There are several plants that shout southwest to me. One of them is the Yucca. Having been around them all my life, I have always them for granted. Lately, their beauty has caught my eye.
It surprises me to learn that they grow in so many different environments – rocky deserts, prairies, mountains, grasslands, coastal sands, and woodlands.
“It is nearly impossible for the amateur to distinguish between the species (of yuccas).” according to Texas Wildflowers by Campbell and Lynn Boughmiller. That sounded like a challenge to me. But after reading several different sources, I concede that they are probably right.
Yuccas have a specialized pollination system. Yucca moths transfer the pollen from the stamen of one plant to the stigma of another plant. Then they lay an egg in the flower. The resulting moth larva feeds on the developing seeds. This is where it gets crazy: they leave enough seeds to perpetuate the species. What? They just get full before the seed supply ends? I know, I know – DNA.
This symbiotic relationship is estimated to have been around for 40 million years.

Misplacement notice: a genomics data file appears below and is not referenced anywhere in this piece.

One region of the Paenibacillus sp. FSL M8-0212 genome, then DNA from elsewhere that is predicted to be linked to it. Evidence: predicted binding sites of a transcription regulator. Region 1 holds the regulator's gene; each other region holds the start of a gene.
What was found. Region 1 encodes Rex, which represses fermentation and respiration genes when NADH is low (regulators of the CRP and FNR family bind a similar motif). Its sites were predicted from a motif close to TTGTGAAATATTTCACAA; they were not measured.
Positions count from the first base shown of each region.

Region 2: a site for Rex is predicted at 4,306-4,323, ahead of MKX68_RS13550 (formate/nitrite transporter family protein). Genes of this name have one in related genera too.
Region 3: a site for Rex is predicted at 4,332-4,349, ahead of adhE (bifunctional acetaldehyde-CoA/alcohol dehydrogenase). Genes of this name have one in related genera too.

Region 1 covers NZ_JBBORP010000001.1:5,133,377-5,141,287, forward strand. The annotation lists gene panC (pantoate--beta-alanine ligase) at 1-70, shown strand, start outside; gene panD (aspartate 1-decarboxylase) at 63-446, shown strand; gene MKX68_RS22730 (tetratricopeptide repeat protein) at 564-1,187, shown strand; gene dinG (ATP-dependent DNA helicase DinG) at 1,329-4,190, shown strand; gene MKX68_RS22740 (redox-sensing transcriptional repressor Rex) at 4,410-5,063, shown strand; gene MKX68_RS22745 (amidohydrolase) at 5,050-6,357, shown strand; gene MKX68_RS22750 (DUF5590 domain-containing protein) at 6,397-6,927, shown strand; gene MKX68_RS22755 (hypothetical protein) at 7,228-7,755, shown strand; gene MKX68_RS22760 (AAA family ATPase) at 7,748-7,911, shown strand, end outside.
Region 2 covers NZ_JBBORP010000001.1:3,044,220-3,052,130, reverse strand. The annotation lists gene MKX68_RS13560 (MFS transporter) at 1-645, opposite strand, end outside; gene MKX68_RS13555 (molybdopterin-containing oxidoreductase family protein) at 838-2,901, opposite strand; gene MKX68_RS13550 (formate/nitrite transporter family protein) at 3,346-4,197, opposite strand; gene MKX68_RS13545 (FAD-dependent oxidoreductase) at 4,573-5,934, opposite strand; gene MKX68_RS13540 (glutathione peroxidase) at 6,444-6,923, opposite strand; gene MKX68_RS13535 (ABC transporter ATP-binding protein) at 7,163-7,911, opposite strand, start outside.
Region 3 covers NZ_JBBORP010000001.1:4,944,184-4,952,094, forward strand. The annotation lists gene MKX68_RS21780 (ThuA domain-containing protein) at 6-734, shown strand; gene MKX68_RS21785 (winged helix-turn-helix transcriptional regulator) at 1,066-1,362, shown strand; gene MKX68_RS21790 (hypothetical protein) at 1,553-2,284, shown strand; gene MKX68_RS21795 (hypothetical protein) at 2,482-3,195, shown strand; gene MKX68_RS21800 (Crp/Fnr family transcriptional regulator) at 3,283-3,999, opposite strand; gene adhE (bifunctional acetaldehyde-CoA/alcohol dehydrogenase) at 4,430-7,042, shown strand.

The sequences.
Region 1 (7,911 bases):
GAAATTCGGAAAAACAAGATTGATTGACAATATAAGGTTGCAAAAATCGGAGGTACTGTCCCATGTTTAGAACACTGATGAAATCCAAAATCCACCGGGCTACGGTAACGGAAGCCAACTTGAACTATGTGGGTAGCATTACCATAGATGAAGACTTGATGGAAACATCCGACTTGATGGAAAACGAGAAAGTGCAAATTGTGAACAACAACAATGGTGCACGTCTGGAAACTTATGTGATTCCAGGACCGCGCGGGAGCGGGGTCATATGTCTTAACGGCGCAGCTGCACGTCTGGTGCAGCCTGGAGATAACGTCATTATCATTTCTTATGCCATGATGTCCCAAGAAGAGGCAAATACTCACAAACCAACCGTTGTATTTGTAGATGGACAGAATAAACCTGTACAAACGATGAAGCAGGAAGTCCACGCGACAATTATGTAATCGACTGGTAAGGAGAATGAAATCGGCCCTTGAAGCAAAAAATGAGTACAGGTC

Queen Anne’s Lace or Wild Carrot (Daucus carota) is from the parsley family. Its taproot can be cooked and eaten. Queen Anne’s Lace is considered a weed because they spread rapidly. That’s why they cover large areas beside the roadways.
Legend says that Queen Anne, the wife of King James I of England was challenged to create lace as beautiful as a flower. The picture of the British queen with the high lace collar that has always been in my mind is not Anne, atfter all.
But rather, Mary, Queen of Scots. Also, known as Bloody Mary. So much for my logic about the origin of this plant. But the image of the intricate lacework still lingers every time I think of Queen Anne’s Lace flowers.
Bold stands the yuccas with their masses of flowers in the wild. While the delicate Queen Anne’s Lace provides a blanket of white as traffic speeds along. Close inspection shows the delicate clusters of tiny flowers.
“Love is like wildflowers; it’s often found in the most unlikely places.” Ralph Waldo Emerson